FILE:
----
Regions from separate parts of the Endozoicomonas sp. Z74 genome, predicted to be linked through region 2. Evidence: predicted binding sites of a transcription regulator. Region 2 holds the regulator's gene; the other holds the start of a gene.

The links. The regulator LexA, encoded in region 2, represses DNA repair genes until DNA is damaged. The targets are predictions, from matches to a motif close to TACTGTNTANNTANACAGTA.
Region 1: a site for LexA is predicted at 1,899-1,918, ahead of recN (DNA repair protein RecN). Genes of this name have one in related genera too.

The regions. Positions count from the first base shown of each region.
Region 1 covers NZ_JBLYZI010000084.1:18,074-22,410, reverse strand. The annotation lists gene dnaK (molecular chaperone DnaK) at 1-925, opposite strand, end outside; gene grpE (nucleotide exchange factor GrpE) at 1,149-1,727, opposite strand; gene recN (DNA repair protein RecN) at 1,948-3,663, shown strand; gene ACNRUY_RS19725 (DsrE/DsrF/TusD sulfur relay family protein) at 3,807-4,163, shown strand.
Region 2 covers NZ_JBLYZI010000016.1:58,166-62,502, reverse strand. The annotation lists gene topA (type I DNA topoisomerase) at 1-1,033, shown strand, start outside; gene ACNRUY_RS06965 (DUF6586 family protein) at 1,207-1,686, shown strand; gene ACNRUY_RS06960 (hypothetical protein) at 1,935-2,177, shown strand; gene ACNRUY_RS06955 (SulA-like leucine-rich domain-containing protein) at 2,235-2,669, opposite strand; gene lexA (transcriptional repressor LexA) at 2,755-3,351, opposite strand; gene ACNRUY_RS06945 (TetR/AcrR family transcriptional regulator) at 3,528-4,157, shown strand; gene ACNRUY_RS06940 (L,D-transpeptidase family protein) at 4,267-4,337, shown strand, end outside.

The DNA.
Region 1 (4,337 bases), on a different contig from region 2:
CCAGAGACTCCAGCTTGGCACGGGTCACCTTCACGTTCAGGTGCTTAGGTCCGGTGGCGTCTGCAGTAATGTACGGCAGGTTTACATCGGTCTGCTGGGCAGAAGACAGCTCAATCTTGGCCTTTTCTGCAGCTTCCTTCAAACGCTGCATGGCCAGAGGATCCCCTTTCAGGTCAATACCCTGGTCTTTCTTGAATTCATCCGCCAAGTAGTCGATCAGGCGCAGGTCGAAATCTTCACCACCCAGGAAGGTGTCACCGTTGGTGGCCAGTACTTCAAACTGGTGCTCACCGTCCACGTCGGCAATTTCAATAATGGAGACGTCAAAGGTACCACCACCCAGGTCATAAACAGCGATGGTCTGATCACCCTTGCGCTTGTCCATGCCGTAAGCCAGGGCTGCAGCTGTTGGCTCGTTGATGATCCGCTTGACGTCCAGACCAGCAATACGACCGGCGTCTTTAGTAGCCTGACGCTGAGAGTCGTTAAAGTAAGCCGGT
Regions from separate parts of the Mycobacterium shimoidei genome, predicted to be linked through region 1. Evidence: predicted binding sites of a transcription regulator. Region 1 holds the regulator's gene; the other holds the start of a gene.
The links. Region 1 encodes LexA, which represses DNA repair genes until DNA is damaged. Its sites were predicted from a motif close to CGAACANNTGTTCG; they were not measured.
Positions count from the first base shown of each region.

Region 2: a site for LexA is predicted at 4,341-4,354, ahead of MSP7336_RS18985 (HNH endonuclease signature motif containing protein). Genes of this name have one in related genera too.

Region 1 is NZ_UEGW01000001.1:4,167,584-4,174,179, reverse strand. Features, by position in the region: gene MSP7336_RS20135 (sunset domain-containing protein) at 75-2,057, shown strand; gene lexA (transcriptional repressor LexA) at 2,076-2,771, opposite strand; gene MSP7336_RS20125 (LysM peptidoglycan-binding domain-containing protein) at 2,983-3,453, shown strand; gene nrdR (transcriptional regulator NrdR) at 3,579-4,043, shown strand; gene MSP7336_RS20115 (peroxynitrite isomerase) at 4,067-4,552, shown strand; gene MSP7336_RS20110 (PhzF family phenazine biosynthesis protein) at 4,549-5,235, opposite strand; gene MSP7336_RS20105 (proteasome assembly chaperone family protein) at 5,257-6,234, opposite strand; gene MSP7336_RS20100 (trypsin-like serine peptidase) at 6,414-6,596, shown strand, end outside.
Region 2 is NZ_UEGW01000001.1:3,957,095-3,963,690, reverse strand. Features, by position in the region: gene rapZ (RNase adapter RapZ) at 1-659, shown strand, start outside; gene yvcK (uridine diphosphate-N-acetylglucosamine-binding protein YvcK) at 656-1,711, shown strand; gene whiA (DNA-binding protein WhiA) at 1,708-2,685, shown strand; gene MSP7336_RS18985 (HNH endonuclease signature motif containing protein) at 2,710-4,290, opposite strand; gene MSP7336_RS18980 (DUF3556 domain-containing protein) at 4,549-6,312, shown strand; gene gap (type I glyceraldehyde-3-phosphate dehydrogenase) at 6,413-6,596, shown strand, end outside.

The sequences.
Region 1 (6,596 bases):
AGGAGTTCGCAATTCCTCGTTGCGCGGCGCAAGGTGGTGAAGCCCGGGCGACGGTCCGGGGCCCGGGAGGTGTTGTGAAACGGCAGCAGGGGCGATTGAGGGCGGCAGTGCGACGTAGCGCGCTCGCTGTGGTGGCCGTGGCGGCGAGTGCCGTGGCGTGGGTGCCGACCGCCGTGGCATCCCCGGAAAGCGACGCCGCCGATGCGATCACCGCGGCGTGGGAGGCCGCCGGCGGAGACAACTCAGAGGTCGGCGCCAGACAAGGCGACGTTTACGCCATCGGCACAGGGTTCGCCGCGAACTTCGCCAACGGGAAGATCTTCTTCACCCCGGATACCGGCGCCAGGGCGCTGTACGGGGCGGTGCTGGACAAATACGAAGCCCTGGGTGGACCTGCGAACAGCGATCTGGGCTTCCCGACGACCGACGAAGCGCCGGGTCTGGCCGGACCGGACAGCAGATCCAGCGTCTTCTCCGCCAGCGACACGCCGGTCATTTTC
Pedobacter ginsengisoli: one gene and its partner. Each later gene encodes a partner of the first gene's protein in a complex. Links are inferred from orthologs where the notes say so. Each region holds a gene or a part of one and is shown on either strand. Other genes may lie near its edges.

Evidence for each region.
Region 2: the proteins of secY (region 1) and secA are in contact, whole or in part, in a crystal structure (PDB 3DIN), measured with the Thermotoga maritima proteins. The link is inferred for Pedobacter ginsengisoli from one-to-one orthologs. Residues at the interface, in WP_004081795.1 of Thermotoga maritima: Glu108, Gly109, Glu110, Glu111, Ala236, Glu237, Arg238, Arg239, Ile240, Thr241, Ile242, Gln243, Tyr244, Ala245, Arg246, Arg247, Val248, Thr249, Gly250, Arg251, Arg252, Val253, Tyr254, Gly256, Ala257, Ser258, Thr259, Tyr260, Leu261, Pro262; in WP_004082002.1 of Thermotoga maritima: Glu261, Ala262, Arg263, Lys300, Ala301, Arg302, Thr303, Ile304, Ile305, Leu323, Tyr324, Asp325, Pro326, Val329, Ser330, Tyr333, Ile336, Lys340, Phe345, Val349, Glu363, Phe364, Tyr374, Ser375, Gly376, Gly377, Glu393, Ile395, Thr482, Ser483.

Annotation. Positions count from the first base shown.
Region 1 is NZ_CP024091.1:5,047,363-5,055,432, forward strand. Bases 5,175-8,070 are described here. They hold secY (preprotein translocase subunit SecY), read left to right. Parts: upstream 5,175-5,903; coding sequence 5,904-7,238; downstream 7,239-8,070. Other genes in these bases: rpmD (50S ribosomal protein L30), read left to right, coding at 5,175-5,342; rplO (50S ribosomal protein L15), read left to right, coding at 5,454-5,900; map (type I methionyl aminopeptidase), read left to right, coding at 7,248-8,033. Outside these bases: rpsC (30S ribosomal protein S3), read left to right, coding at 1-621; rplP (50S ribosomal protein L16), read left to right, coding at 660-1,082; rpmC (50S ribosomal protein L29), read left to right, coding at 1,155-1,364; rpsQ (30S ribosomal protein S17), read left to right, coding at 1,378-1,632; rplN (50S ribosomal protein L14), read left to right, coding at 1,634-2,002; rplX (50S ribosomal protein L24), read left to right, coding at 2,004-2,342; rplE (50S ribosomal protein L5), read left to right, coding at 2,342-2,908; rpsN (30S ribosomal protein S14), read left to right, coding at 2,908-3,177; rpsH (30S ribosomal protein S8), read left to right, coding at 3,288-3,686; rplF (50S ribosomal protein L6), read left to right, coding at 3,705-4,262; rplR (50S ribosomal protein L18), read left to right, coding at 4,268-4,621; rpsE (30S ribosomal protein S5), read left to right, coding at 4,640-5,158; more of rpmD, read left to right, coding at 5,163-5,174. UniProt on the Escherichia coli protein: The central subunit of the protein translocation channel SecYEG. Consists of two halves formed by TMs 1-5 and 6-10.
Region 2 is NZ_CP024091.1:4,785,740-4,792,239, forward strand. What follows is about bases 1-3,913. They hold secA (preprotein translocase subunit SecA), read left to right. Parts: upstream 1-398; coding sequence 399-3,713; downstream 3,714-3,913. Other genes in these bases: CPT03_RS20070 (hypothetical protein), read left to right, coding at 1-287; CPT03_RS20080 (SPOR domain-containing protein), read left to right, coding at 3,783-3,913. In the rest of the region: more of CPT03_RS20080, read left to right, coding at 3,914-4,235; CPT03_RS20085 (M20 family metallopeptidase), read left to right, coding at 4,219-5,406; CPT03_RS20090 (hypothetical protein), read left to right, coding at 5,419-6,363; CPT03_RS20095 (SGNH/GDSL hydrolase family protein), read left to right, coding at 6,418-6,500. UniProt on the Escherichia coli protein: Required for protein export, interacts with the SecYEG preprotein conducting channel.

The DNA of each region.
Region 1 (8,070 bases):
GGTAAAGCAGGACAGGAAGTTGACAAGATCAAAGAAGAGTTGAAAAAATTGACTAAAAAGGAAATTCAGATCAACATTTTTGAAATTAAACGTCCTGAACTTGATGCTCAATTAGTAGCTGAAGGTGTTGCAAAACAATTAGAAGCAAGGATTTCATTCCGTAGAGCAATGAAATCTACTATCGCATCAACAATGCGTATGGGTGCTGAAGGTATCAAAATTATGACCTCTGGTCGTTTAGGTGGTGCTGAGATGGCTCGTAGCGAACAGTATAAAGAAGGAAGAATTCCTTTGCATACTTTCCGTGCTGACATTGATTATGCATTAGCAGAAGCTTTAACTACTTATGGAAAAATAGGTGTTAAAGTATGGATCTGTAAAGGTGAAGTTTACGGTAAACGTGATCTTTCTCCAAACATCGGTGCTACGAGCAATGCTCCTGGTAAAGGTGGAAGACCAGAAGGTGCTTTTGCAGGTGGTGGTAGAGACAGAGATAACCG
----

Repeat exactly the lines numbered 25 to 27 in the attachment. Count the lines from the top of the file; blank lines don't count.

The DNA of each region.
Region 1 (8,070 bases):
GGTAAAGCAGGACAGGAAGTTGACAAGATCAAAGAAGAGTTGAAAAAATTGACTAAAAAGGAAATTCAGATCAACATTTTTGAAATTAAACGTCCTGAACTTGATGCTCAATTAGTAGCTGAAGGTGTTGCAAAACAATTAGAAGCAAGGATTTCATTCCGTAGAGCAATGAAATCTACTATCGCATCAACAATGCGTATGGGTGCTGAAGGTATCAAAATTATGACCTCTGGTCGTTTAGGTGGTGCTGAGATGGCTCGTAGCGAACAGTATAAAGAAGGAAGAATTCCTTTGCATACTTTCCGTGCTGACATTGATTATGCATTAGCAGAAGCTTTAACTACTTATGGAAAAATAGGTGTTAAAGTATGGATCTGTAAAGGTGAAGTTTACGGTAAACGTGATCTTTCTCCAAACATCGGTGCTACGAGCAATGCTCCTGGTAAAGGTGGAAGACCAGAAGGTGCTTTTGCAGGTGGTGGTAGAGACAGAGATAACCG